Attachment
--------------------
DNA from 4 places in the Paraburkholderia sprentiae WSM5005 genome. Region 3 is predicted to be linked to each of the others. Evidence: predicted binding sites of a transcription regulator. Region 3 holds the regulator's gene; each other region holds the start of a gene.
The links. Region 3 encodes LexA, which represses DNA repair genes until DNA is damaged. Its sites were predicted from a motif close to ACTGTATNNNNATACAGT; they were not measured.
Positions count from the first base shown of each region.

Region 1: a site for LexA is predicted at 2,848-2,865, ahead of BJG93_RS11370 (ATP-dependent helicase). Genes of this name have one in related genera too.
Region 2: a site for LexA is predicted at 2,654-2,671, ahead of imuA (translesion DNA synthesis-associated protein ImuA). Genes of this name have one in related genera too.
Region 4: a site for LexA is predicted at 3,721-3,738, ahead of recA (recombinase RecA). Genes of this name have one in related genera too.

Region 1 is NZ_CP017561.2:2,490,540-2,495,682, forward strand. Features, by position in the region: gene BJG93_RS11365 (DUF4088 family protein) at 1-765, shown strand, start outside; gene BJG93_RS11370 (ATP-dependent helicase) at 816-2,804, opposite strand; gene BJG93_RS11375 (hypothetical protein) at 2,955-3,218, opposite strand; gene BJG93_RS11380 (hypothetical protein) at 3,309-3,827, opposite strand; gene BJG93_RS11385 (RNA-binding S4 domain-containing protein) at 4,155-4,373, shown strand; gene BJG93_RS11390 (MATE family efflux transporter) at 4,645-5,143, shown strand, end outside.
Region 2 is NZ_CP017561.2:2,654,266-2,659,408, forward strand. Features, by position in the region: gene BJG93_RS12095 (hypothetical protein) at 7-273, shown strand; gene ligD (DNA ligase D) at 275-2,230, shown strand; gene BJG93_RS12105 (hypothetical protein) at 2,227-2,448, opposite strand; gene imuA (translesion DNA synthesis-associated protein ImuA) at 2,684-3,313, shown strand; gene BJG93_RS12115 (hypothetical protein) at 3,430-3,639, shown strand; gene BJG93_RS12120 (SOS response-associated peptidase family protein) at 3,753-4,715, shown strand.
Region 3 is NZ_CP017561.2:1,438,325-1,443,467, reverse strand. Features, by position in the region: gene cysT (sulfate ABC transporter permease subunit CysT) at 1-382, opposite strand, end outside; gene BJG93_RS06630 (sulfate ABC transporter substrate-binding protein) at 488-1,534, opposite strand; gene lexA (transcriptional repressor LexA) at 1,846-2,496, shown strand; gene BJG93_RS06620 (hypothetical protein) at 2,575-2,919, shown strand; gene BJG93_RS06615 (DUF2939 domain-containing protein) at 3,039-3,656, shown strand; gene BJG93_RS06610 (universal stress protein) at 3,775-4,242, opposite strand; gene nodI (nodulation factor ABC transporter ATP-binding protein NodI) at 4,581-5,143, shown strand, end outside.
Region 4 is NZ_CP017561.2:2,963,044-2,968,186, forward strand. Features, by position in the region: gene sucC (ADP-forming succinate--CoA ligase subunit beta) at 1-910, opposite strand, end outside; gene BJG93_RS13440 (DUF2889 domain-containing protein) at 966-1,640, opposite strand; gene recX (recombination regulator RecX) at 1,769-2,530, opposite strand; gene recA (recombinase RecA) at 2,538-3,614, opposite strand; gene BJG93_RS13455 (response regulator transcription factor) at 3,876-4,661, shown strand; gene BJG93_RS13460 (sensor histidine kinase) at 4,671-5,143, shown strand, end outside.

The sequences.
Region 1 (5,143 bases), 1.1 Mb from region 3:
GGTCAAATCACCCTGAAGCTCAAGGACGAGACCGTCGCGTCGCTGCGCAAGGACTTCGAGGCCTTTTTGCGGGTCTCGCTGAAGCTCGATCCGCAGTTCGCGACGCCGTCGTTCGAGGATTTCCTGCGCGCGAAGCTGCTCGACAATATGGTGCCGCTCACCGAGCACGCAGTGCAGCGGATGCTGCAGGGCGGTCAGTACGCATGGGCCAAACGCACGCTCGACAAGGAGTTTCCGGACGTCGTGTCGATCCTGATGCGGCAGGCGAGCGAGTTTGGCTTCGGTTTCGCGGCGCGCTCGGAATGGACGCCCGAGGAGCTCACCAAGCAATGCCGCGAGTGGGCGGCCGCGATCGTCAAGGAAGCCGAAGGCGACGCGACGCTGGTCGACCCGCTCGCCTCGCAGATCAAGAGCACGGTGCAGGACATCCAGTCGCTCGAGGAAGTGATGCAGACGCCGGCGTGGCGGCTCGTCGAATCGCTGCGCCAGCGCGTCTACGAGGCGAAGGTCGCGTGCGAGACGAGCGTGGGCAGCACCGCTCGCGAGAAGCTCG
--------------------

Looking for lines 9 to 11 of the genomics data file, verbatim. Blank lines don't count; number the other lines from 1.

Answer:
Region 3 is NZ_CP017561.2:1,438,325-1,443,467, reverse strand. Features, by position in the region: gene cysT (sulfate ABC transporter permease subunit CysT) at 1-382, opposite strand, end outside; gene BJG93_RS06630 (sulfate ABC transporter substrate-binding protein) at 488-1,534, opposite strand; gene lexA (transcriptional repressor LexA) at 1,846-2,496, shown strand; gene BJG93_RS06620 (hypothetical protein) at 2,575-2,919, shown strand; gene BJG93_RS06615 (DUF2939 domain-containing protein) at 3,039-3,656, shown strand; gene BJG93_RS06610 (universal stress protein) at 3,775-4,242, opposite strand; gene nodI (nodulation factor ABC transporter ATP-binding protein NodI) at 4,581-5,143, shown strand, end outside.
Region 4 is NZ_CP017561.2:2,963,044-2,968,186, forward strand. Features, by position in the region: gene sucC (ADP-forming succinate--CoA ligase subunit beta) at 1-910, opposite strand, end outside; gene BJG93_RS13440 (DUF2889 domain-containing protein) at 966-1,640, opposite strand; gene recX (recombination regulator RecX) at 1,769-2,530, opposite strand; gene recA (recombinase RecA) at 2,538-3,614, opposite strand; gene BJG93_RS13455 (response regulator transcription factor) at 3,876-4,661, shown strand; gene BJG93_RS13460 (sensor histidine kinase) at 4,671-5,143, shown strand, end outside.

The sequences.